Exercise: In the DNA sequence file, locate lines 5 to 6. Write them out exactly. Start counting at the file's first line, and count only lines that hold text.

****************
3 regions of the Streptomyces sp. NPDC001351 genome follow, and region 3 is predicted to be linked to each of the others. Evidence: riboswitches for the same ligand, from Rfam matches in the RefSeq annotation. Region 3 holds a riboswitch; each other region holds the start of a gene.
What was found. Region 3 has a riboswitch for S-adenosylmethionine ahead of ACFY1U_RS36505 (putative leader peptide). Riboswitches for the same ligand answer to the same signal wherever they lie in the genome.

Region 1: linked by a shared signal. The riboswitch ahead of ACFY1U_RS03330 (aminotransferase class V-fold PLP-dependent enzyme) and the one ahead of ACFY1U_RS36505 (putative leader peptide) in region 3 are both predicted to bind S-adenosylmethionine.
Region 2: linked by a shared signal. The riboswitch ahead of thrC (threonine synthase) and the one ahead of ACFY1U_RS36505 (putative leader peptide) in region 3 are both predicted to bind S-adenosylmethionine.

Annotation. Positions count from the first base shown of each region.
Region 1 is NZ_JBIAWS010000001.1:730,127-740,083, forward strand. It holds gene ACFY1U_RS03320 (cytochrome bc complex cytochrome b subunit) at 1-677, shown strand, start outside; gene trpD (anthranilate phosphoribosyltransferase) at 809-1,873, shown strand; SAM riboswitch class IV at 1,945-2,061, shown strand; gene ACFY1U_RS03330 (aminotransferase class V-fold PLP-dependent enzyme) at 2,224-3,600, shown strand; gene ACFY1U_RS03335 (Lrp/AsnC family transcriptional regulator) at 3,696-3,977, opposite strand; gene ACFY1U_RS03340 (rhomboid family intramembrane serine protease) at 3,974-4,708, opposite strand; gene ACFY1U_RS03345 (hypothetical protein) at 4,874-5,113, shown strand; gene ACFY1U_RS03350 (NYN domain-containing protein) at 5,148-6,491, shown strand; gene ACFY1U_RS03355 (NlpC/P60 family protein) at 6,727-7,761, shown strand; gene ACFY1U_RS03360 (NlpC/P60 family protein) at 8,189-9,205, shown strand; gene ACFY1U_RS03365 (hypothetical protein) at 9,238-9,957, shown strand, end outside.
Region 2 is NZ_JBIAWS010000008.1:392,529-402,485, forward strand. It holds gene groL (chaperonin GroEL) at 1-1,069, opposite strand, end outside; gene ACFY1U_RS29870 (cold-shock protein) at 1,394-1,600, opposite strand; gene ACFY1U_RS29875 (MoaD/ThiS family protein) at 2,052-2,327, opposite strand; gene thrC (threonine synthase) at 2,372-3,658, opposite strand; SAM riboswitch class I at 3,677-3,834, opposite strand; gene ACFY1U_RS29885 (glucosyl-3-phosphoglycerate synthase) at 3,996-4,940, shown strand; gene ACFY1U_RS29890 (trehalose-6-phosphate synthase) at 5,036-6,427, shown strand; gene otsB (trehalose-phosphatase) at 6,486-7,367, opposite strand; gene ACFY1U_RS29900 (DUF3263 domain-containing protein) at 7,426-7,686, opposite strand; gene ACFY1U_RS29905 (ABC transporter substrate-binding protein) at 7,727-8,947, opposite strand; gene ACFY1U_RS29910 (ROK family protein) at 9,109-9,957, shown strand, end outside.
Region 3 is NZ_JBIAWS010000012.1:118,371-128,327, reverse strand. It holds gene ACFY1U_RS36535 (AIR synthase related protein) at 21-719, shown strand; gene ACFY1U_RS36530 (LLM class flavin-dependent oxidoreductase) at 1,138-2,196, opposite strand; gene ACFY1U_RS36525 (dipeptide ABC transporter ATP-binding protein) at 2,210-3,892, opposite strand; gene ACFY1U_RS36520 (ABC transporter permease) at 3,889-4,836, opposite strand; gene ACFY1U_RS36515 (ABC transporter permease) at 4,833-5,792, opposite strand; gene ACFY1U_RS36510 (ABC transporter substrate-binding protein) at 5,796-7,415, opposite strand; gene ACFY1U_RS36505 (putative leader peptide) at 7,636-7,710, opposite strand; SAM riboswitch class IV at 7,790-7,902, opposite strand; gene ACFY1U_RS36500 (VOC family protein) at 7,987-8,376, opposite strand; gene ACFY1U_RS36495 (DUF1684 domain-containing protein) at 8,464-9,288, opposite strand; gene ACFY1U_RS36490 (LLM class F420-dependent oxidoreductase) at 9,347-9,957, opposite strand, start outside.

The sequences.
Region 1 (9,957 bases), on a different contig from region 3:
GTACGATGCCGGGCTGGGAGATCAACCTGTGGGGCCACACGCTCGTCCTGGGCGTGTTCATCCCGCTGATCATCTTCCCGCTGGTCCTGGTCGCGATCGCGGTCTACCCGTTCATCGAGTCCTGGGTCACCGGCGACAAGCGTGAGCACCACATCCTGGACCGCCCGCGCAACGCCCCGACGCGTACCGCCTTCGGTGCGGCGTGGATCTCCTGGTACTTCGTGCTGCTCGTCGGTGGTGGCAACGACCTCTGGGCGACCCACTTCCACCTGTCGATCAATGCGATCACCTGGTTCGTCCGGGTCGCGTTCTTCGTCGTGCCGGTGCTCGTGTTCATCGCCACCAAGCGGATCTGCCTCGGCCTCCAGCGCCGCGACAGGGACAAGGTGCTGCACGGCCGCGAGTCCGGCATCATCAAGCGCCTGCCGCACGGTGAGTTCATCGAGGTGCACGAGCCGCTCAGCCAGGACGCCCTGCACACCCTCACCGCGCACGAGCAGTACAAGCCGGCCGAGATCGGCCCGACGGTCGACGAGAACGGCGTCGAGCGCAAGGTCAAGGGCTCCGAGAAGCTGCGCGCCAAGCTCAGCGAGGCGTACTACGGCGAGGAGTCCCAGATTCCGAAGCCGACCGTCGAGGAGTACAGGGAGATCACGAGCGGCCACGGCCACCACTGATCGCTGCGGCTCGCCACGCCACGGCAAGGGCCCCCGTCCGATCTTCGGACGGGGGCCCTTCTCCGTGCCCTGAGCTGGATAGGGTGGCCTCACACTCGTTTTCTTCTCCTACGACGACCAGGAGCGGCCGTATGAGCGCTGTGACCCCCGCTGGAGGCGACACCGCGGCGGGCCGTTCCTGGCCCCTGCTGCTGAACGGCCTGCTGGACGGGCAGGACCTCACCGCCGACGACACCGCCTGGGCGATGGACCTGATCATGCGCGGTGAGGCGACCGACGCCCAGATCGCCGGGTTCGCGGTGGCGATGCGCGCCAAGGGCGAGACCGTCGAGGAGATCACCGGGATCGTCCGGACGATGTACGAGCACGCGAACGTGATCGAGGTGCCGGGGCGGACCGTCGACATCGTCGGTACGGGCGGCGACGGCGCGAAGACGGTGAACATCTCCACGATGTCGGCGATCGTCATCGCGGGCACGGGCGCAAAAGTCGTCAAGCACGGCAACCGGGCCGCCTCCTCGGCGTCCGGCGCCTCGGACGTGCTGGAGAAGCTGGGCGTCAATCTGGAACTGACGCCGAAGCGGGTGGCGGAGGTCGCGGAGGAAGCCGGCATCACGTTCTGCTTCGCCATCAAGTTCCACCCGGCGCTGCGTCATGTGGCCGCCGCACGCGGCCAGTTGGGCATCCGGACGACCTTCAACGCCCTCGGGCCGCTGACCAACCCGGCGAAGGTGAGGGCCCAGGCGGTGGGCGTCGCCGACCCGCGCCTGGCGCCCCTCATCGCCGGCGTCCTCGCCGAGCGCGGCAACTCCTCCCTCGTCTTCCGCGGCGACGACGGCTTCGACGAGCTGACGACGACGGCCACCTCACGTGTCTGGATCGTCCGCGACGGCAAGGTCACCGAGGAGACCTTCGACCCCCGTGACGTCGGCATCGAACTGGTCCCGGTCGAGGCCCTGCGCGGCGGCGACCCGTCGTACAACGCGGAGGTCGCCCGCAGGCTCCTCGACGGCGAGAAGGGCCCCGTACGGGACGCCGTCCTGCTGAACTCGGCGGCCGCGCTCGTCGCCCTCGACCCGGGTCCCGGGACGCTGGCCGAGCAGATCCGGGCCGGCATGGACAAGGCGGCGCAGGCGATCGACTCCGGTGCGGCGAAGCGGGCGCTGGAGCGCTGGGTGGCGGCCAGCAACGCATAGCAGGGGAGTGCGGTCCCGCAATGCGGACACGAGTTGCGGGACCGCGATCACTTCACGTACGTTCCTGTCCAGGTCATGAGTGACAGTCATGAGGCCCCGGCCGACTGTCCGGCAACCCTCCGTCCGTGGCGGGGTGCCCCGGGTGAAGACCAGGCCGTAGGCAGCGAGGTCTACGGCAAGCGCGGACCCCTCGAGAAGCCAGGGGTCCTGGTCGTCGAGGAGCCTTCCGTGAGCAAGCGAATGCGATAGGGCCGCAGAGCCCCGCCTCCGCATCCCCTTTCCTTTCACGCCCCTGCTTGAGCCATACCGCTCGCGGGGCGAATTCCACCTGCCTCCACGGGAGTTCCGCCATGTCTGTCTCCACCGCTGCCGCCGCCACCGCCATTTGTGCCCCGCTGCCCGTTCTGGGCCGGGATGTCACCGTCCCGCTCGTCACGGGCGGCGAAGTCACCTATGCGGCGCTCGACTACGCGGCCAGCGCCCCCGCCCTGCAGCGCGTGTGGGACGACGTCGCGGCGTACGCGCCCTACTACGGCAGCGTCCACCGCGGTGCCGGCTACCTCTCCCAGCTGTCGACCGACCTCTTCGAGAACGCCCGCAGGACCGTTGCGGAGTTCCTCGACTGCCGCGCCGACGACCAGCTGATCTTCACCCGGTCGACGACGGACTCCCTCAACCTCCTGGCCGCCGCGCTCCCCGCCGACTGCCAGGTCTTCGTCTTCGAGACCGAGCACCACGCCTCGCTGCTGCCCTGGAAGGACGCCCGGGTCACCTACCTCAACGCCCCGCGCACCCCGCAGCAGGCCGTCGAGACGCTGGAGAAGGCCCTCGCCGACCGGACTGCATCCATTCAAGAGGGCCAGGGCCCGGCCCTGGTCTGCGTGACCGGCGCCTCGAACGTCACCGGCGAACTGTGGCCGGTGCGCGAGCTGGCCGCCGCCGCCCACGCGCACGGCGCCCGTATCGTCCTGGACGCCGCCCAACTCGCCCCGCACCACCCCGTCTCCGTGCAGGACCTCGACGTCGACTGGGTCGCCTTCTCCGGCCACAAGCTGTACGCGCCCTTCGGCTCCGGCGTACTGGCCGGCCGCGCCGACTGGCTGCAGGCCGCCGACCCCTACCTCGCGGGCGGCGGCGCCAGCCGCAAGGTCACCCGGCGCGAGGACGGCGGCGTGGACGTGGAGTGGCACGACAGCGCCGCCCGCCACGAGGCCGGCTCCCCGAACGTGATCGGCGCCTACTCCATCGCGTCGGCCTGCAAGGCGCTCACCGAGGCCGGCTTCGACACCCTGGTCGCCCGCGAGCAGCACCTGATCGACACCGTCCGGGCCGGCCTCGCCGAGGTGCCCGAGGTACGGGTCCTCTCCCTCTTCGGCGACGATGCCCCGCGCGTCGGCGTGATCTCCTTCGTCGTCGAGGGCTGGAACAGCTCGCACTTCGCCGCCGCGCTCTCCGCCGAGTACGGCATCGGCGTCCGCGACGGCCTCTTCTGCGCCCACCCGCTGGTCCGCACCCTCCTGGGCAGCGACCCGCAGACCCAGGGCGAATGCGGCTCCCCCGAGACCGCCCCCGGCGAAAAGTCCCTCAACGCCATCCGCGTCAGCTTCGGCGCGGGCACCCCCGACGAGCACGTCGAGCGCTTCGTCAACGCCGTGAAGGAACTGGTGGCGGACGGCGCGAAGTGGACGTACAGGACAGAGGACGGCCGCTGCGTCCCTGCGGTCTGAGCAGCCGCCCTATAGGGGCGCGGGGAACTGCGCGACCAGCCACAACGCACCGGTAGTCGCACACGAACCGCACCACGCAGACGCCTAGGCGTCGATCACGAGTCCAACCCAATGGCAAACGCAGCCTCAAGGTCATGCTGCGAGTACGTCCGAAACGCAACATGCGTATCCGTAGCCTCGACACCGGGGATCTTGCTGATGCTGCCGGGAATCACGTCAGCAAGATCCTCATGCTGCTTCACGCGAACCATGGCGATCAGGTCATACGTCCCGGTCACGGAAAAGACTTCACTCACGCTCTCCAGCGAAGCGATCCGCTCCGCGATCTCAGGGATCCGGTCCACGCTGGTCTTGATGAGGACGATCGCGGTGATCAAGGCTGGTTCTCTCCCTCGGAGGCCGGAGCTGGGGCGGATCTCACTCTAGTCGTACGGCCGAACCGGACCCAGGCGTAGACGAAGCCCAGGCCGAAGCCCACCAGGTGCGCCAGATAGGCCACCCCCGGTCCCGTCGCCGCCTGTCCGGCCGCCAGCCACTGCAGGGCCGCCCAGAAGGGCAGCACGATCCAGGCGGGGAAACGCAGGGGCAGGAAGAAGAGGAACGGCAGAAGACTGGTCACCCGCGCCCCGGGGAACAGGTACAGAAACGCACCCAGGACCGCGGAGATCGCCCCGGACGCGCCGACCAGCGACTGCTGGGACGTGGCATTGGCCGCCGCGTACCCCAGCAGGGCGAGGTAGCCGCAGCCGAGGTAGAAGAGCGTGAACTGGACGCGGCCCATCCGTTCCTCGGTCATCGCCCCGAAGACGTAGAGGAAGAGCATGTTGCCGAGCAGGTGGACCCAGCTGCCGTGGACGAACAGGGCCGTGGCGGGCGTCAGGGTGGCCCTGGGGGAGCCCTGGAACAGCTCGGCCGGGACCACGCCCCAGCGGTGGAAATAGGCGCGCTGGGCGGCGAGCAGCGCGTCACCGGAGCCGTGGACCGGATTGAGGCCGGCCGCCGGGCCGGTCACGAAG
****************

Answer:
Annotation. Positions count from the first base shown of each region.
Region 1 is NZ_JBIAWS010000001.1:730,127-740,083, forward strand. It holds gene ACFY1U_RS03320 (cytochrome bc complex cytochrome b subunit) at 1-677, shown strand, start outside; gene trpD (anthranilate phosphoribosyltransferase) at 809-1,873, shown strand; SAM riboswitch class IV at 1,945-2,061, shown strand; gene ACFY1U_RS03330 (aminotransferase class V-fold PLP-dependent enzyme) at 2,224-3,600, shown strand; gene ACFY1U_RS03335 (Lrp/AsnC family transcriptional regulator) at 3,696-3,977, opposite strand; gene ACFY1U_RS03340 (rhomboid family intramembrane serine protease) at 3,974-4,708, opposite strand; gene ACFY1U_RS03345 (hypothetical protein) at 4,874-5,113, shown strand; gene ACFY1U_RS03350 (NYN domain-containing protein) at 5,148-6,491, shown strand; gene ACFY1U_RS03355 (NlpC/P60 family protein) at 6,727-7,761, shown strand; gene ACFY1U_RS03360 (NlpC/P60 family protein) at 8,189-9,205, shown strand; gene ACFY1U_RS03365 (hypothetical protein) at 9,238-9,957, shown strand, end outside.